Many will have woken up to the news of Mesut Ozil quitting international football. He cites “racism and disrespect” as his main reason for doing so, and also states how the criticism he received following Germany’s failure to make it beyond the group stages of the World Cup as a factor.
Germany’s performance and early exit from the World Cup shocked many, however the framing of this outing in the country’s press and the blame attributed to Ozil has been striking.
Discussions have revolved around Ozil and rather than focusing on his football performance, they have instead turned to his allegiance to Germany, or rather the lack of it. Ozil’s “disloyalty” towards his country, Germany, has been determined, it appears, after he shared a photograph of himself meeting Turkish President Recep Tayyip Erdogan in May.
The emergence of this photo in the public sphere has created a conundrum, and using the World Cup as a veneer for openly spouting right-wing rhetoric by journalists and commentators alike, is part of a greater problem in Europe.
Some may argue it was naïve on Ozil’s part to share this photo but the discussion here is not about the photo per se, rather it is about the double standards, consequences and racist language used to dismiss Ozil.
The far right has been on the rise across Europe with many right-wing political parties gaining momentum and winning actual seats in their respective parliaments. This has been made possible by the heightened focus on immigration, Muslims as the other, and “integration” across Europe.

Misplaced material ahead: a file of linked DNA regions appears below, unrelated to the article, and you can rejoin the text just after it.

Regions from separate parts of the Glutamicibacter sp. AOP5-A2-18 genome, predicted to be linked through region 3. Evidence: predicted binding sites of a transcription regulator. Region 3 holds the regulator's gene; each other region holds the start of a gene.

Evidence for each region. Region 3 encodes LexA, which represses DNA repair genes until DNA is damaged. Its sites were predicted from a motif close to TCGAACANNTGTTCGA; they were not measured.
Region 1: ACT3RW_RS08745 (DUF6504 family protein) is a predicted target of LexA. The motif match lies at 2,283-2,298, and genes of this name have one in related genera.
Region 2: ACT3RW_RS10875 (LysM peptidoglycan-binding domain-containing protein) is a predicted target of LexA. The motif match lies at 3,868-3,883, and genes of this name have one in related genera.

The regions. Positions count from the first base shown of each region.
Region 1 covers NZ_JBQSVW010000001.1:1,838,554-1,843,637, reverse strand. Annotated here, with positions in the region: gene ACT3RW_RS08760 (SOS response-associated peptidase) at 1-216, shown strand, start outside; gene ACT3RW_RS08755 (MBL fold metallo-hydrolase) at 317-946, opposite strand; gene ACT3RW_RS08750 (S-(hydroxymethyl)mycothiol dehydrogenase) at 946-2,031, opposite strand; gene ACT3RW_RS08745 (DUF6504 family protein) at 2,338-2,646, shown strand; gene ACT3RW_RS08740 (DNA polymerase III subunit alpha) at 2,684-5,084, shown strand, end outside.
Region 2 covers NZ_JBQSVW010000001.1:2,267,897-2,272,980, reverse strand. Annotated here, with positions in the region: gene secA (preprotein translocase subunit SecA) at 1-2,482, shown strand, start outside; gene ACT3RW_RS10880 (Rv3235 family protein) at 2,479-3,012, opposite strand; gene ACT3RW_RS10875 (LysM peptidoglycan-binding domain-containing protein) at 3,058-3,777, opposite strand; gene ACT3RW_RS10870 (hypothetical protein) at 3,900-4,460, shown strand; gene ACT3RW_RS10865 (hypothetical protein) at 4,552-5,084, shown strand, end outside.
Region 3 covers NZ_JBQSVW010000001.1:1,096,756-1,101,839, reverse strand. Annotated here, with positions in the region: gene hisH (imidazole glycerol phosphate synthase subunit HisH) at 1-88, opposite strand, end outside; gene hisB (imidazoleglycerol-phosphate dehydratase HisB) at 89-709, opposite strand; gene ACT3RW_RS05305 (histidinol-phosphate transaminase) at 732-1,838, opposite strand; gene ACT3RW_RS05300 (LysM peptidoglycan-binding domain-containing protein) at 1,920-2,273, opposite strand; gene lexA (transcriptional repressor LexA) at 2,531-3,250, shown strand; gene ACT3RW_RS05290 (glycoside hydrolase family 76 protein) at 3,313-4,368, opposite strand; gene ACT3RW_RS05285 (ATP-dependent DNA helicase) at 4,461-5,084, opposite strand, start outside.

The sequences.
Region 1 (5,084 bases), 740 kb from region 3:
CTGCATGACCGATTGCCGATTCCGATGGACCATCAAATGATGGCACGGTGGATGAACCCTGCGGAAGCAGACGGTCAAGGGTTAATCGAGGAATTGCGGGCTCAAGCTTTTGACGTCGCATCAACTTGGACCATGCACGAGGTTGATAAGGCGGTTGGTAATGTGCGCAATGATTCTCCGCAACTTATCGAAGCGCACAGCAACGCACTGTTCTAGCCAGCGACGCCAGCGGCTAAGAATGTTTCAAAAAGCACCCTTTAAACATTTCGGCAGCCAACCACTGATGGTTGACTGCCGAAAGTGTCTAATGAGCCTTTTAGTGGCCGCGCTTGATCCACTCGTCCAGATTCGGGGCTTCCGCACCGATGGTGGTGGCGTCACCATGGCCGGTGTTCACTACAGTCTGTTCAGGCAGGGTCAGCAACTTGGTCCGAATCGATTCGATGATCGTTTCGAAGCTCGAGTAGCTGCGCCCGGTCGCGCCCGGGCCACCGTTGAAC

In Germany’s case, the acceptance of Syrian refugees into the country has seen an unprecedented level of right-wing rhetoric not seen since the Second World War. The question here remains: what is it about Ozil’s photograph with Erdogan that triggered this response leading to his resignation? As Ozil mentions in his statement: are there criteria for being fully German that I do not fit?
Singling out Ozil, in this instance, came as no surprise, as the targeting of ethnic minority players is an easy one and one people try to justify within other conversations surrounding integration, loyalty and allegiance.
Other players during World Cup 2018, have raised similar issues about how their heritage identity is brought to the fore when they underperform, and are instantly otherised, but are only incorporated into the national identity when they perform well and keep up with the tropes of what makes a good child of immigrant parents.
These are individuals who were born and raised in their respective European countries yet their ousting, nationally and internationally, is done swiftly.
The German experience
Here’s how: that racism is always about power. The sheer precariousness of assigning an aggregated identity to people of colour born and raised in Europe, i.e. German-Turkish, Belgian-Congolese, French-Algerian, etc, shows just how quickly it can be disaggregated for you in order to remind you that you never truly belonged in the first place.